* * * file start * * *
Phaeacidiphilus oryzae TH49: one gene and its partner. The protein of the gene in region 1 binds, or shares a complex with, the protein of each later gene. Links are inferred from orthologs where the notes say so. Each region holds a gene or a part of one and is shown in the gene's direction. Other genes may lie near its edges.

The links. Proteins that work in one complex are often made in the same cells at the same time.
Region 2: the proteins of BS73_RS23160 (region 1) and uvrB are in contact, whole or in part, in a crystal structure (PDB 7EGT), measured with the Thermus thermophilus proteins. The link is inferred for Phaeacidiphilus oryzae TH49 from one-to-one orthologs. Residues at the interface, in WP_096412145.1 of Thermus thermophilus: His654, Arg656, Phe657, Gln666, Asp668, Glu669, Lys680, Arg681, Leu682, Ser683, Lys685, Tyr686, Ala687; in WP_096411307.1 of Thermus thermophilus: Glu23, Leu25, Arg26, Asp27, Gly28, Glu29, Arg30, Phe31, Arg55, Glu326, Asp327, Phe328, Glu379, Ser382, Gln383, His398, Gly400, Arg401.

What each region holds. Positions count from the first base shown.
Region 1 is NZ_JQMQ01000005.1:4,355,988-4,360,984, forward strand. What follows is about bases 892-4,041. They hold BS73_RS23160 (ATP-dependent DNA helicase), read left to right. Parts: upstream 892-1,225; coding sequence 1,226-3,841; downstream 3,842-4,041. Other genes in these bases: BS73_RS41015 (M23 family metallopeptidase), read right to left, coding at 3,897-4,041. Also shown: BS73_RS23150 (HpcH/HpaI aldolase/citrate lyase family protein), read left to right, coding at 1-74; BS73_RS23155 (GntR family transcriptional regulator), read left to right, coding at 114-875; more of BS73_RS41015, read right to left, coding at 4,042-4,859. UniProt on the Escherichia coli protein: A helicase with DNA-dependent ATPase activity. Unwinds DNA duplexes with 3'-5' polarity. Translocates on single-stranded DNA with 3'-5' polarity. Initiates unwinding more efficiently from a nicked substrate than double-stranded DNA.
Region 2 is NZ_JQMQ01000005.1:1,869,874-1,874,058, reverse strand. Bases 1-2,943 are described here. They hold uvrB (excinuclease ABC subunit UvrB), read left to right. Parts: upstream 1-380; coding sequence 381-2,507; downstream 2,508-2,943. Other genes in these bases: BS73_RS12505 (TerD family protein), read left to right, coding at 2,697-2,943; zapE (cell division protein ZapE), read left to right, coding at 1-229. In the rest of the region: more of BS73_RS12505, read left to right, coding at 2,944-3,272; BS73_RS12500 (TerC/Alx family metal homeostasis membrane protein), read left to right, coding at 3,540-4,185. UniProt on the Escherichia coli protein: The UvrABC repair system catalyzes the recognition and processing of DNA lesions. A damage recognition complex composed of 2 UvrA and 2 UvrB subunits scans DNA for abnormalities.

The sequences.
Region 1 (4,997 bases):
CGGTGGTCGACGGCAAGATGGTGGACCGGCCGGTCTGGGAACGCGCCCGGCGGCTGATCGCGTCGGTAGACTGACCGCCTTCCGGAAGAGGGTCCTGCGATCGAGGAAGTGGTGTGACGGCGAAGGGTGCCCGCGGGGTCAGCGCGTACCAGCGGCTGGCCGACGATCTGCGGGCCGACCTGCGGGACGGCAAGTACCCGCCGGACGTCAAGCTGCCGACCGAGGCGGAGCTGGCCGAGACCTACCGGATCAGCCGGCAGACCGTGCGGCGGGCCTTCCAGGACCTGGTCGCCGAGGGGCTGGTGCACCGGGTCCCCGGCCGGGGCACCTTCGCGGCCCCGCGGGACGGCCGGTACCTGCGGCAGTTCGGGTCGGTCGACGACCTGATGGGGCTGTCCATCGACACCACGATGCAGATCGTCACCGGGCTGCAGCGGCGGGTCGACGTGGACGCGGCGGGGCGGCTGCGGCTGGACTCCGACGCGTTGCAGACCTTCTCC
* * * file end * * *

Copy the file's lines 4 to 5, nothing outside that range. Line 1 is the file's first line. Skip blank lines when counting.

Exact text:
What each region holds. Positions count from the first base shown.
Region 1 is NZ_JQMQ01000005.1:4,355,988-4,360,984, forward strand. What follows is about bases 892-4,041. They hold BS73_RS23160 (ATP-dependent DNA helicase), read left to right. Parts: upstream 892-1,225; coding sequence 1,226-3,841; downstream 3,842-4,041. Other genes in these bases: BS73_RS41015 (M23 family metallopeptidase), read right to left, coding at 3,897-4,041. Also shown: BS73_RS23150 (HpcH/HpaI aldolase/citrate lyase family protein), read left to right, coding at 1-74; BS73_RS23155 (GntR family transcriptional regulator), read left to right, coding at 114-875; more of BS73_RS41015, read right to left, coding at 4,042-4,859. UniProt on the Escherichia coli protein: A helicase with DNA-dependent ATPase activity. Unwinds DNA duplexes with 3'-5' polarity. Translocates on single-stranded DNA with 3'-5' polarity. Initiates unwinding more efficiently from a nicked substrate than double-stranded DNA.